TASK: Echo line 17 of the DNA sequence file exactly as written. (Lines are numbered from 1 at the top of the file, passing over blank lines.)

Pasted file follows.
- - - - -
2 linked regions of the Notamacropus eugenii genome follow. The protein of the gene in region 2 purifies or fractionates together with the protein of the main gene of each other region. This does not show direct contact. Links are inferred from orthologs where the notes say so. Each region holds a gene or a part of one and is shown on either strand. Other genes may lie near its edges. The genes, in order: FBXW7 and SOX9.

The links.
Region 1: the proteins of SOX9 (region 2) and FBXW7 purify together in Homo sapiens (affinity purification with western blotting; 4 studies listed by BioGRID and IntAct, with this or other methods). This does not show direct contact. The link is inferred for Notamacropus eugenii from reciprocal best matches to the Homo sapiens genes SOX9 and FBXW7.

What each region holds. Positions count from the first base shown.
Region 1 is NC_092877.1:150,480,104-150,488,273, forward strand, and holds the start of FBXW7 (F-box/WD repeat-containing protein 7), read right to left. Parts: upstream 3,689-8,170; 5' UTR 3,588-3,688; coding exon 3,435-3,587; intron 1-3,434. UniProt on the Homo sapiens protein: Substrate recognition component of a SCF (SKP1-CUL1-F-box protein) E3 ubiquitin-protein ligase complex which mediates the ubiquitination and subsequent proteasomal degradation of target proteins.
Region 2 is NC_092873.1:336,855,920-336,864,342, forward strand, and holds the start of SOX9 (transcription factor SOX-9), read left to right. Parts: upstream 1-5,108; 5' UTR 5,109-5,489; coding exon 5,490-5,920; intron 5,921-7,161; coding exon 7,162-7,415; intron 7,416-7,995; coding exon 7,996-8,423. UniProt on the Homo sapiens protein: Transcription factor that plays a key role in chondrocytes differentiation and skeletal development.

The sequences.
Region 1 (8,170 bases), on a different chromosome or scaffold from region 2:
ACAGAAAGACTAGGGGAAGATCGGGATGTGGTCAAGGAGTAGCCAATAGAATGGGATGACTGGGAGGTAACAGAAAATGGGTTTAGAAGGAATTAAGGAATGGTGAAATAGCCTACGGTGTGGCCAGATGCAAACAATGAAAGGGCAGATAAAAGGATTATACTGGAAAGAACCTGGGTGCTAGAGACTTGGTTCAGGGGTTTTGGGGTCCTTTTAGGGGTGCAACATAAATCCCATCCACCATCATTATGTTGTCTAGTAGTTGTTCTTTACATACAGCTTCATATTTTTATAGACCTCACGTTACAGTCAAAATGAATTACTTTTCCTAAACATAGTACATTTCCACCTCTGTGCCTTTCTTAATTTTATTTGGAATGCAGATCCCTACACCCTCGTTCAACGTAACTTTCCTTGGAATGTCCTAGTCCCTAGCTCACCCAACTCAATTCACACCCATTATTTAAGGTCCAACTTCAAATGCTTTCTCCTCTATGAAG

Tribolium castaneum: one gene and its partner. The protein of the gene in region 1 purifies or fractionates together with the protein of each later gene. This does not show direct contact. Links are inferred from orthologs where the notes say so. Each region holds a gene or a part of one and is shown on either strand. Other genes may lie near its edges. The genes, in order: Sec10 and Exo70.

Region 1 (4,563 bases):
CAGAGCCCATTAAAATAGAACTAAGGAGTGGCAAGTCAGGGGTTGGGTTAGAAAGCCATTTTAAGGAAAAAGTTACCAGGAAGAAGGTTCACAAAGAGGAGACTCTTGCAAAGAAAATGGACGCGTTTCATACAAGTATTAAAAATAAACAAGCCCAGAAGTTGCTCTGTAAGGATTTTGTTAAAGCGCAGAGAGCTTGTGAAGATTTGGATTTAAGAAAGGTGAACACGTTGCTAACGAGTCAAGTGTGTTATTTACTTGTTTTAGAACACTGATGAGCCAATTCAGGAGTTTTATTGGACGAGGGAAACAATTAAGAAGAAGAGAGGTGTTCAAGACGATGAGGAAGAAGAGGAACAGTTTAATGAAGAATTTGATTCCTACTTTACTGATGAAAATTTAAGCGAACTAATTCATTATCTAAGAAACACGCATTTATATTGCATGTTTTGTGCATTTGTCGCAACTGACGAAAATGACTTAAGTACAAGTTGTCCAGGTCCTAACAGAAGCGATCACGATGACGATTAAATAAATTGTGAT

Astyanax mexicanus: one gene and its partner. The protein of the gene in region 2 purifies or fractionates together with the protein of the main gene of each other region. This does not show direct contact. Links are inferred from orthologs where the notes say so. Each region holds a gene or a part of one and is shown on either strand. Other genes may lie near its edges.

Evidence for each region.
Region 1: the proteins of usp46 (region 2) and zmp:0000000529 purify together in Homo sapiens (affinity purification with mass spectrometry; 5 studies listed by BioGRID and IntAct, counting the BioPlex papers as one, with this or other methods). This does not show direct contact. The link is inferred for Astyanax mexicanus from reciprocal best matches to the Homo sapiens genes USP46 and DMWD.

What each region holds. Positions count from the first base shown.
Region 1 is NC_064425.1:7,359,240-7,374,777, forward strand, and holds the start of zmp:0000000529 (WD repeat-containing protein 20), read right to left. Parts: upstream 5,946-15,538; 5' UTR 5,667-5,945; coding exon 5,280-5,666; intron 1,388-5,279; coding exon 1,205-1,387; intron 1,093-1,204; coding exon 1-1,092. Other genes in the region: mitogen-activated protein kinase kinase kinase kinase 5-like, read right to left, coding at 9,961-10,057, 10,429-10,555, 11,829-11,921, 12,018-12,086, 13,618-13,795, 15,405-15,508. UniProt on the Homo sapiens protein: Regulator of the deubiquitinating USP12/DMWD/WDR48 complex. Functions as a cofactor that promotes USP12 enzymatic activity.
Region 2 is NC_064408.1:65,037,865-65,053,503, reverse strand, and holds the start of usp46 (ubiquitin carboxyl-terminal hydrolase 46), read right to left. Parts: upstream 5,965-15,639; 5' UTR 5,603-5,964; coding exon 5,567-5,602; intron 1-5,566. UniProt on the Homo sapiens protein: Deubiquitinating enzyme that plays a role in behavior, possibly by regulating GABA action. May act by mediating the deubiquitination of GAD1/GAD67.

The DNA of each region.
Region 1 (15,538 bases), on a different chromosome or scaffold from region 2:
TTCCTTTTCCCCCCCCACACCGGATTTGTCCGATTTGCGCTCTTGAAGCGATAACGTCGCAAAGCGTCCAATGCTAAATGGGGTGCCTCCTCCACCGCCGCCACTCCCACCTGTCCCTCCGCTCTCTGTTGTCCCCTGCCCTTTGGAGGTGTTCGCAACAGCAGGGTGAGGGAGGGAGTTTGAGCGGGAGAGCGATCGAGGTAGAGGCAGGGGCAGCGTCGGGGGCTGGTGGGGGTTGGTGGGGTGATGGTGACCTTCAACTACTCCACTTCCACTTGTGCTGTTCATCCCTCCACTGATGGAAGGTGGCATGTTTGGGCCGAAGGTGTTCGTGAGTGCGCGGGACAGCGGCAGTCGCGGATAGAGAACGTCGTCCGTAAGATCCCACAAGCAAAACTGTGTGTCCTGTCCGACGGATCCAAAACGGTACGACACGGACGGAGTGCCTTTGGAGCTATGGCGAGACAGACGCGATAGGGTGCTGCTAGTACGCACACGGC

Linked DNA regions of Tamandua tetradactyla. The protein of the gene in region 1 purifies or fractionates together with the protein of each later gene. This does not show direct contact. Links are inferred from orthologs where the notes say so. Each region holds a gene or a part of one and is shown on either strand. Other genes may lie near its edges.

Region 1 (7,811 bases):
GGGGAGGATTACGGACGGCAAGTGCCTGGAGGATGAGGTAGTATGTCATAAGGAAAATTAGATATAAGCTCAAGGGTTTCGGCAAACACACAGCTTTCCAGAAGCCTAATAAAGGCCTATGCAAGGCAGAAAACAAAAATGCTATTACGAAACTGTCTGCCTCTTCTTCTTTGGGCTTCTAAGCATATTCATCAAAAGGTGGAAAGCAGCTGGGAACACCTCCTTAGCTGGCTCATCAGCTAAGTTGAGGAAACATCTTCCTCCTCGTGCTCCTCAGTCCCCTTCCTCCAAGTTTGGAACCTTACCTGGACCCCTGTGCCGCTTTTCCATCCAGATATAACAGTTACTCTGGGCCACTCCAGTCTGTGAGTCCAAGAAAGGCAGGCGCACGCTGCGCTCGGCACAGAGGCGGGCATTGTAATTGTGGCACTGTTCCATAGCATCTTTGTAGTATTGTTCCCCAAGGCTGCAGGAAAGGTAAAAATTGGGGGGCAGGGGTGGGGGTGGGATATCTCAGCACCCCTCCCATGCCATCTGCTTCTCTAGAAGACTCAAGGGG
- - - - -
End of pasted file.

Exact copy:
Region 1 is NC_064425.1:7,359,240-7,374,777, forward strand, and holds the start of zmp:0000000529 (WD repeat-containing protein 20), read right to left. Parts: upstream 5,946-15,538; 5' UTR 5,667-5,945; coding exon 5,280-5,666; intron 1,388-5,279; coding exon 1,205-1,387; intron 1,093-1,204; coding exon 1-1,092. Other genes in the region: mitogen-activated protein kinase kinase kinase kinase 5-like, read right to left, coding at 9,961-10,057, 10,429-10,555, 11,829-11,921, 12,018-12,086, 13,618-13,795, 15,405-15,508. UniProt on the Homo sapiens protein: Regulator of the deubiquitinating USP12/DMWD/WDR48 complex. Functions as a cofactor that promotes USP12 enzymatic activity.